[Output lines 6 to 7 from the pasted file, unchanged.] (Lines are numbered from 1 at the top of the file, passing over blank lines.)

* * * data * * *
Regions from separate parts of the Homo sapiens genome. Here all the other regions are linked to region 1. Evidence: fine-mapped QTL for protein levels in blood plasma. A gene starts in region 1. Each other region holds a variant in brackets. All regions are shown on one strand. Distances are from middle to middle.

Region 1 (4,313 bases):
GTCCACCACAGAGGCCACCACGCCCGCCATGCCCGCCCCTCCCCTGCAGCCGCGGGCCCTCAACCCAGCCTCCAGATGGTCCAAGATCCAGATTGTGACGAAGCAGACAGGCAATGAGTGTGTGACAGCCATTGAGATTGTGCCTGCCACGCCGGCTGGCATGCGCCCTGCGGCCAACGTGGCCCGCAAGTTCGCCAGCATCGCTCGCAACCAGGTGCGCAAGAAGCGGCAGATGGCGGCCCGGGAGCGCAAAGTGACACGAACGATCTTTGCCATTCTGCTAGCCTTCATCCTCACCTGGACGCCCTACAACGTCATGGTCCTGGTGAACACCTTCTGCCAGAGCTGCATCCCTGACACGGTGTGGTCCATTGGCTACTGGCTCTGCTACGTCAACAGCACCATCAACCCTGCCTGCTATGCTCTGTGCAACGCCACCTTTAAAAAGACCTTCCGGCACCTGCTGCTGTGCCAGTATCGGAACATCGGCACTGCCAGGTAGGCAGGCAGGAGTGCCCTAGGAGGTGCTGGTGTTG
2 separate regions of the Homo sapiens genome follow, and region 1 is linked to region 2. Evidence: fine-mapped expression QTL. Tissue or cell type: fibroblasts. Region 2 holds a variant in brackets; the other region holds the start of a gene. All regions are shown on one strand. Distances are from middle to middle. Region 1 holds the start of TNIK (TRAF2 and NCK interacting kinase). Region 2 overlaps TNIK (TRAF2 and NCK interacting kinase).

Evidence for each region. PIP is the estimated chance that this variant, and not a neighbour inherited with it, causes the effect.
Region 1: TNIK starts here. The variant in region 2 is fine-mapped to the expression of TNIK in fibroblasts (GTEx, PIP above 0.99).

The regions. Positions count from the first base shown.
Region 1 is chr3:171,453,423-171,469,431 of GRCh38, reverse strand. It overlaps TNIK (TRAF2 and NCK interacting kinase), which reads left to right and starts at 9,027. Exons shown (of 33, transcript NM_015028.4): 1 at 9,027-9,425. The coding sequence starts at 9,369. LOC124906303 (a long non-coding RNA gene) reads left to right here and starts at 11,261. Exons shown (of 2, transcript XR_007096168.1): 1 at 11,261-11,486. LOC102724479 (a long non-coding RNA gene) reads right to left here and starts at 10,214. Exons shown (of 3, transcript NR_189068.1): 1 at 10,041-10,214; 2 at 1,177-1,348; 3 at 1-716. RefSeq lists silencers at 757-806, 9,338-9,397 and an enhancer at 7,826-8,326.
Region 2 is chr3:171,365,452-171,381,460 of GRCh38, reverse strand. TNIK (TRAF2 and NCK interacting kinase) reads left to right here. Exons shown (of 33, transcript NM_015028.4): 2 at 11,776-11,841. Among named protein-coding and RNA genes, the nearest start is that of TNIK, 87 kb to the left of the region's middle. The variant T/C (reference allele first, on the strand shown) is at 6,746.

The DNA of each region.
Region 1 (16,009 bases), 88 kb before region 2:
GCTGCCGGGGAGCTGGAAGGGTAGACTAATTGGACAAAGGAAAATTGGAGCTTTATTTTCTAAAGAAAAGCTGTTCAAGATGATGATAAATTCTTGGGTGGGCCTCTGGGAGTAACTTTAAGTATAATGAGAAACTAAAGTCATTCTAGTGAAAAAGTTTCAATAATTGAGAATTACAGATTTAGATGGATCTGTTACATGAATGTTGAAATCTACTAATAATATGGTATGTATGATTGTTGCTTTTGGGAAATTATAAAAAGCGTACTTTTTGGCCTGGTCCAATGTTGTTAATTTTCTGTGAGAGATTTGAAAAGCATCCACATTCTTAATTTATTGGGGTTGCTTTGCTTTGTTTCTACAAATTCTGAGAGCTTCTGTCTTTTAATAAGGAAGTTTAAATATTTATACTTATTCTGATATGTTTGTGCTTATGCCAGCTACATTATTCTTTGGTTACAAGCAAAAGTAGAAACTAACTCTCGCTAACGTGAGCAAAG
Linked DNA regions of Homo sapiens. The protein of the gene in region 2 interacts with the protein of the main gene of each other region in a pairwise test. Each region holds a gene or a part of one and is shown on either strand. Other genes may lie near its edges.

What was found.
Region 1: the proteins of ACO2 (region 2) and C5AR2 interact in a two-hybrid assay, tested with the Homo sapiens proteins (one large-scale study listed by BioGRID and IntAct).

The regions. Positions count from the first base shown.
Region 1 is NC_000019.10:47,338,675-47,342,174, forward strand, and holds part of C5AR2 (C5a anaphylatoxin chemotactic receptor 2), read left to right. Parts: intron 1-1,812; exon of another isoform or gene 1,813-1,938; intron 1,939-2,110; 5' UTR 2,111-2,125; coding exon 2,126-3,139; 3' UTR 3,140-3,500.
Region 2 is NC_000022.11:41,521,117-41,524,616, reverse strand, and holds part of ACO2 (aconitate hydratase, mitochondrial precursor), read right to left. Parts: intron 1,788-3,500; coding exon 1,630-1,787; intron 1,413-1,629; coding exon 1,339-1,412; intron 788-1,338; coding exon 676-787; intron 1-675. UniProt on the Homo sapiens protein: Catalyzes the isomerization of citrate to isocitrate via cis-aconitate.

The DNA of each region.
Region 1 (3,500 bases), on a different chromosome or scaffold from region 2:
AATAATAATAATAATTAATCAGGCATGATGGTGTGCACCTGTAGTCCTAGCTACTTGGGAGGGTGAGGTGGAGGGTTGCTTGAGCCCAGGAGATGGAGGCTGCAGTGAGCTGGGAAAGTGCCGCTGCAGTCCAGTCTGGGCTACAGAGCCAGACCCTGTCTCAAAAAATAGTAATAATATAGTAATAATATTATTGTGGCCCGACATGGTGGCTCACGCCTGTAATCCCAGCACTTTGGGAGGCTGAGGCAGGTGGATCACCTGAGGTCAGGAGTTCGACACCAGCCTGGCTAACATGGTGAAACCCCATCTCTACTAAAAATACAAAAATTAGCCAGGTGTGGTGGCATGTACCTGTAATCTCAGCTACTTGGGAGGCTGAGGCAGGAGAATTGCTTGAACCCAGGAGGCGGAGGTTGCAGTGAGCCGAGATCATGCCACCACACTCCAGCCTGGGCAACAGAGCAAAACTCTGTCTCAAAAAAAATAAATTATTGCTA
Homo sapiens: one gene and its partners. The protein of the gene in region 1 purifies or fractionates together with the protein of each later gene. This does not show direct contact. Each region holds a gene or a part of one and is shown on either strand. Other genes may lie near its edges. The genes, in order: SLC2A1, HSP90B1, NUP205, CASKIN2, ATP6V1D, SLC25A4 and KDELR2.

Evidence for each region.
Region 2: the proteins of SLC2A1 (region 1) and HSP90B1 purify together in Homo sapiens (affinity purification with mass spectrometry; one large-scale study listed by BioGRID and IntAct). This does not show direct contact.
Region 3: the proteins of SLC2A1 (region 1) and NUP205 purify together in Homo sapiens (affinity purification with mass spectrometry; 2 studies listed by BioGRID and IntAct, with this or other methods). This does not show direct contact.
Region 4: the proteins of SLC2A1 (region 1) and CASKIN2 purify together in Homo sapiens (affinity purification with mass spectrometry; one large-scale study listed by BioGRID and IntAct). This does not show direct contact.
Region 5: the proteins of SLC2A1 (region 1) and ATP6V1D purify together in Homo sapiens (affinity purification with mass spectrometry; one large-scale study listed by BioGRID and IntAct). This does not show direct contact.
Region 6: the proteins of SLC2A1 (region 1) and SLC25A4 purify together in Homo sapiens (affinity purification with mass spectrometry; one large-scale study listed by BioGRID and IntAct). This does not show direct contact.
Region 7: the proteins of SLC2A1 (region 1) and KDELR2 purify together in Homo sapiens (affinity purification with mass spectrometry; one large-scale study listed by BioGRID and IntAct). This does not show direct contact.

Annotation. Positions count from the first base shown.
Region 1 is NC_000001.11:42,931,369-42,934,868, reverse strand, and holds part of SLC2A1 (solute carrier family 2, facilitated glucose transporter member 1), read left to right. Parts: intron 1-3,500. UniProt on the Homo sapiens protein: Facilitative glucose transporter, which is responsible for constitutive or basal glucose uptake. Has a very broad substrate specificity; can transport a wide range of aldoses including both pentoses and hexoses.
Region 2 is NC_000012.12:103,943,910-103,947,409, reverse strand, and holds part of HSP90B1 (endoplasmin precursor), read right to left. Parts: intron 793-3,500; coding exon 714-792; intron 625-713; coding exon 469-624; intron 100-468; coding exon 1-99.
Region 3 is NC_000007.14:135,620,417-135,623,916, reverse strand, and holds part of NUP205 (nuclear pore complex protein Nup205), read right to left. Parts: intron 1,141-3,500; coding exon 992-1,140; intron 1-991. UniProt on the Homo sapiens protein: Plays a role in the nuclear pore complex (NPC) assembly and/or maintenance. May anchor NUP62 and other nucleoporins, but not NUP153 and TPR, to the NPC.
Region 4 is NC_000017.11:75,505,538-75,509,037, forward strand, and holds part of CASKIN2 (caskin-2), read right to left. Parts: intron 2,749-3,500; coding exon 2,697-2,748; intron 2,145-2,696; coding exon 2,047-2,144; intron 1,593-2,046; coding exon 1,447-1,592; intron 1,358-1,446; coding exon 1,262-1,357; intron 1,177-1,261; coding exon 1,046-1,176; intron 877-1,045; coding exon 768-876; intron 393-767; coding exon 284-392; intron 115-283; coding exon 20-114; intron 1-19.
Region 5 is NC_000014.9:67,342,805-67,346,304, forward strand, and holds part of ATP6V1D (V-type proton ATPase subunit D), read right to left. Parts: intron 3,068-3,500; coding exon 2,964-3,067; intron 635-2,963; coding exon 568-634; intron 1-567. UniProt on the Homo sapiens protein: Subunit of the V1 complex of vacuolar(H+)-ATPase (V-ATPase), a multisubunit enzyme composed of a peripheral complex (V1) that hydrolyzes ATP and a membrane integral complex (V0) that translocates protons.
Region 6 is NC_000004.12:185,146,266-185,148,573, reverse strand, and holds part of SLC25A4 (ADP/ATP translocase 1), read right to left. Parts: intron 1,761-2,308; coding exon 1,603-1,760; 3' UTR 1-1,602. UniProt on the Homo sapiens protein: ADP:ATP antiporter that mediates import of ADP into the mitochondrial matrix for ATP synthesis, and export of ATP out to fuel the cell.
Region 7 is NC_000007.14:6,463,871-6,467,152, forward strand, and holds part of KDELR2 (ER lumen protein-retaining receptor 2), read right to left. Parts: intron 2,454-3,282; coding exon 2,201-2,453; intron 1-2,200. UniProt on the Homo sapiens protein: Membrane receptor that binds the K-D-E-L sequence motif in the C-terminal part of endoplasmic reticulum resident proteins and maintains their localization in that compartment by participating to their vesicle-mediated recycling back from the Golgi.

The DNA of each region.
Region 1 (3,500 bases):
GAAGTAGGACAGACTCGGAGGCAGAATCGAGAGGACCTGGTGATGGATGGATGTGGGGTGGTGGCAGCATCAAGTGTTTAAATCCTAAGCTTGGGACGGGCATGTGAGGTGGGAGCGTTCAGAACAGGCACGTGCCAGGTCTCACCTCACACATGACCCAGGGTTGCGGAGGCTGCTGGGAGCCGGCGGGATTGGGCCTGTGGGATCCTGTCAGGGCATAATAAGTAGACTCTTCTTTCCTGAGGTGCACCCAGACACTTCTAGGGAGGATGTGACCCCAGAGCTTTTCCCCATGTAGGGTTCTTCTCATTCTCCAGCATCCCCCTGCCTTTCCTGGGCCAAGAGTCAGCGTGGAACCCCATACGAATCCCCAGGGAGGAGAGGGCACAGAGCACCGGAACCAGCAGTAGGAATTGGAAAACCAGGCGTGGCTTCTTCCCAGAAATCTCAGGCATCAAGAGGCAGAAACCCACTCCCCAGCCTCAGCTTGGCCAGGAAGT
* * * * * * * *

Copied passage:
Region 1: TNIK starts here. The variant in region 2 is fine-mapped to the expression of TNIK in fibroblasts (GTEx, PIP above 0.99).

The regions. Positions count from the first base shown.